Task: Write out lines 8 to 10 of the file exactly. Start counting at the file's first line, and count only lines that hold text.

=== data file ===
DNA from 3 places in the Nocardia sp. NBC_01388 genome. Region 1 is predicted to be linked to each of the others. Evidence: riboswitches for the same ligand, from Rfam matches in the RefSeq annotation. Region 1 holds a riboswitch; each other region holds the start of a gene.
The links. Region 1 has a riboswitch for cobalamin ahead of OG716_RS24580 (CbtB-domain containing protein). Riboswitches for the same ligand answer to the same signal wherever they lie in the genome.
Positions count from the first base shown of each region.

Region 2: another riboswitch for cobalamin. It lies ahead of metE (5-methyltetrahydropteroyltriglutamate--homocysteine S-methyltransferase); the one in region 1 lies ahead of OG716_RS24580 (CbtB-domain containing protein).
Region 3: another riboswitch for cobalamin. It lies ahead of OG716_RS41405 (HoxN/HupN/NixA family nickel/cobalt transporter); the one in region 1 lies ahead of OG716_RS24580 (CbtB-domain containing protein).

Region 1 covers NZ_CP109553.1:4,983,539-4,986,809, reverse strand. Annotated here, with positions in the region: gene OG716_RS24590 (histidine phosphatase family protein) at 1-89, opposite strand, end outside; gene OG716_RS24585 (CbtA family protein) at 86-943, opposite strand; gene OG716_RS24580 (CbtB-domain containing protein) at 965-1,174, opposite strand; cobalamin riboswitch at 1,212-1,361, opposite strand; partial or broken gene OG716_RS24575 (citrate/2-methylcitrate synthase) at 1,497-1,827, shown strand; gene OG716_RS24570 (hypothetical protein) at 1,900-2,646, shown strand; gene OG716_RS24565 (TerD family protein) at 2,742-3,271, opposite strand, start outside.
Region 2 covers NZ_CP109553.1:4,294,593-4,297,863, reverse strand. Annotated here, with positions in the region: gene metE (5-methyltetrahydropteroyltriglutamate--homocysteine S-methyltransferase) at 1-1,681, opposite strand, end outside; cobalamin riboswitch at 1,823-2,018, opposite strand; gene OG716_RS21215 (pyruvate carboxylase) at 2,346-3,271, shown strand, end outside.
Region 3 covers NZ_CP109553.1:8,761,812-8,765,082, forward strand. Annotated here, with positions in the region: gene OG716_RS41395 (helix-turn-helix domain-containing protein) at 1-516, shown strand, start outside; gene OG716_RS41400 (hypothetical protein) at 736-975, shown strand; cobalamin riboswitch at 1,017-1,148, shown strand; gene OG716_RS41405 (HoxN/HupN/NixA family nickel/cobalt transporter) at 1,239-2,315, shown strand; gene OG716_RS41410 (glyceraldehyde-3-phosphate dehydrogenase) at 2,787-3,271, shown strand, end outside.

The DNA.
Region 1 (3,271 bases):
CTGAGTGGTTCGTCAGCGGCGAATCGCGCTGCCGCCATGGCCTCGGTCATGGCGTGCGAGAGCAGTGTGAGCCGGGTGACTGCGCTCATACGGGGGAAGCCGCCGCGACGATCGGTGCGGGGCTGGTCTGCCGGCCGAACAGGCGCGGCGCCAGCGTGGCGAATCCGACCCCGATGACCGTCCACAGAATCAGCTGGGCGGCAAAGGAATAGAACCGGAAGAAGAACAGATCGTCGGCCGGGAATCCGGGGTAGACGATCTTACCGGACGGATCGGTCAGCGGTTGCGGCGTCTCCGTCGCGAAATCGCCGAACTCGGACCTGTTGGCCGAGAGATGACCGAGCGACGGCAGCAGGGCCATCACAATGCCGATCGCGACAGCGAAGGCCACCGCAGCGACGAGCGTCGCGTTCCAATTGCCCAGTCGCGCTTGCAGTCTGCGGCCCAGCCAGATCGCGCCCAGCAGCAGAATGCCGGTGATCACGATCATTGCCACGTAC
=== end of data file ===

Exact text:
Region 3 covers NZ_CP109553.1:8,761,812-8,765,082, forward strand. Annotated here, with positions in the region: gene OG716_RS41395 (helix-turn-helix domain-containing protein) at 1-516, shown strand, start outside; gene OG716_RS41400 (hypothetical protein) at 736-975, shown strand; cobalamin riboswitch at 1,017-1,148, shown strand; gene OG716_RS41405 (HoxN/HupN/NixA family nickel/cobalt transporter) at 1,239-2,315, shown strand; gene OG716_RS41410 (glyceraldehyde-3-phosphate dehydrogenase) at 2,787-3,271, shown strand, end outside.

The DNA.
Region 1 (3,271 bases):